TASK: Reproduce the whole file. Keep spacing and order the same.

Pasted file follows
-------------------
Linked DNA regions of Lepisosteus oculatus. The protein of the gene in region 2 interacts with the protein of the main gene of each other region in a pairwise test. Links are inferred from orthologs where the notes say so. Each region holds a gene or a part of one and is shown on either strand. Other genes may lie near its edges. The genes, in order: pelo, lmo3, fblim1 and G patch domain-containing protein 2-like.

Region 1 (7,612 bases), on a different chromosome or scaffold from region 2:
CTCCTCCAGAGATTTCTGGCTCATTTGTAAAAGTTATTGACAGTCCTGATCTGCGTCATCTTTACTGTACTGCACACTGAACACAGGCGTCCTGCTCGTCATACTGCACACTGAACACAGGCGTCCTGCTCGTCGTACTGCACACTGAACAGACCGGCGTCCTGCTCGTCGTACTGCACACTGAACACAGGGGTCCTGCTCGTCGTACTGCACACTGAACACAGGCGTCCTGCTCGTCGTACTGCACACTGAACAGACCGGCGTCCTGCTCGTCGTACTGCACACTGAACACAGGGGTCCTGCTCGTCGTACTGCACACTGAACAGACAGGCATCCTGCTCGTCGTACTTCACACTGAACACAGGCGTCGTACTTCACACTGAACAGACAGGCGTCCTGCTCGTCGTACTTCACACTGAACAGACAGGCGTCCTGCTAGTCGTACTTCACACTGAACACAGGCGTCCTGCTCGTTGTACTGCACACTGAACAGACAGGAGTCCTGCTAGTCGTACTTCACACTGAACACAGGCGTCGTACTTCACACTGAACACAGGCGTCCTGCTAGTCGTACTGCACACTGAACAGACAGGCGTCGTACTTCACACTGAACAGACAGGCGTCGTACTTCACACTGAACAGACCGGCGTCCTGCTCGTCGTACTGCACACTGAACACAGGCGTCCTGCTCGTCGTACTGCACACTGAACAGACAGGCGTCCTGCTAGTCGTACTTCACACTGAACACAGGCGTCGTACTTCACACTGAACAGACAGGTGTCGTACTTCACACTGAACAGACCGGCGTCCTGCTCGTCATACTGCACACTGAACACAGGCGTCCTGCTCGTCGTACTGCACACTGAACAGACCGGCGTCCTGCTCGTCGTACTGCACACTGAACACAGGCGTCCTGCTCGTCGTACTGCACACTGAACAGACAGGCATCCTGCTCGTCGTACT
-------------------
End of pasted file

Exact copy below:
Linked DNA regions of Lepisosteus oculatus. The protein of the gene in region 2 interacts with the protein of the main gene of each other region in a pairwise test. Links are inferred from orthologs where the notes say so. Each region holds a gene or a part of one and is shown on either strand. Other genes may lie near its edges. The genes, in order: pelo, lmo3, fblim1 and G patch domain-containing protein 2-like.

Region 1 (7,612 bases), on a different chromosome or scaffold from region 2:
CTCCTCCAGAGATTTCTGGCTCATTTGTAAAAGTTATTGACAGTCCTGATCTGCGTCATCTTTACTGTACTGCACACTGAACACAGGCGTCCTGCTCGTCATACTGCACACTGAACACAGGCGTCCTGCTCGTCGTACTGCACACTGAACAGACCGGCGTCCTGCTCGTCGTACTGCACACTGAACACAGGGGTCCTGCTCGTCGTACTGCACACTGAACACAGGCGTCCTGCTCGTCGTACTGCACACTGAACAGACCGGCGTCCTGCTCGTCGTACTGCACACTGAACACAGGGGTCCTGCTCGTCGTACTGCACACTGAACAGACAGGCATCCTGCTCGTCGTACTTCACACTGAACACAGGCGTCGTACTTCACACTGAACAGACAGGCGTCCTGCTCGTCGTACTTCACACTGAACAGACAGGCGTCCTGCTAGTCGTACTTCACACTGAACACAGGCGTCCTGCTCGTTGTACTGCACACTGAACAGACAGGAGTCCTGCTAGTCGTACTTCACACTGAACACAGGCGTCGTACTTCACACTGAACACAGGCGTCCTGCTAGTCGTACTGCACACTGAACAGACAGGCGTCGTACTTCACACTGAACAGACAGGCGTCGTACTTCACACTGAACAGACCGGCGTCCTGCTCGTCGTACTGCACACTGAACACAGGCGTCCTGCTCGTCGTACTGCACACTGAACAGACAGGCGTCCTGCTAGTCGTACTTCACACTGAACACAGGCGTCGTACTTCACACTGAACAGACAGGTGTCGTACTTCACACTGAACAGACCGGCGTCCTGCTCGTCATACTGCACACTGAACACAGGCGTCCTGCTCGTCGTACTGCACACTGAACAGACCGGCGTCCTGCTCGTCGTACTGCACACTGAACACAGGCGTCCTGCTCGTCGTACTGCACACTGAACAGACAGGCATCCTGCTCGTCGTACT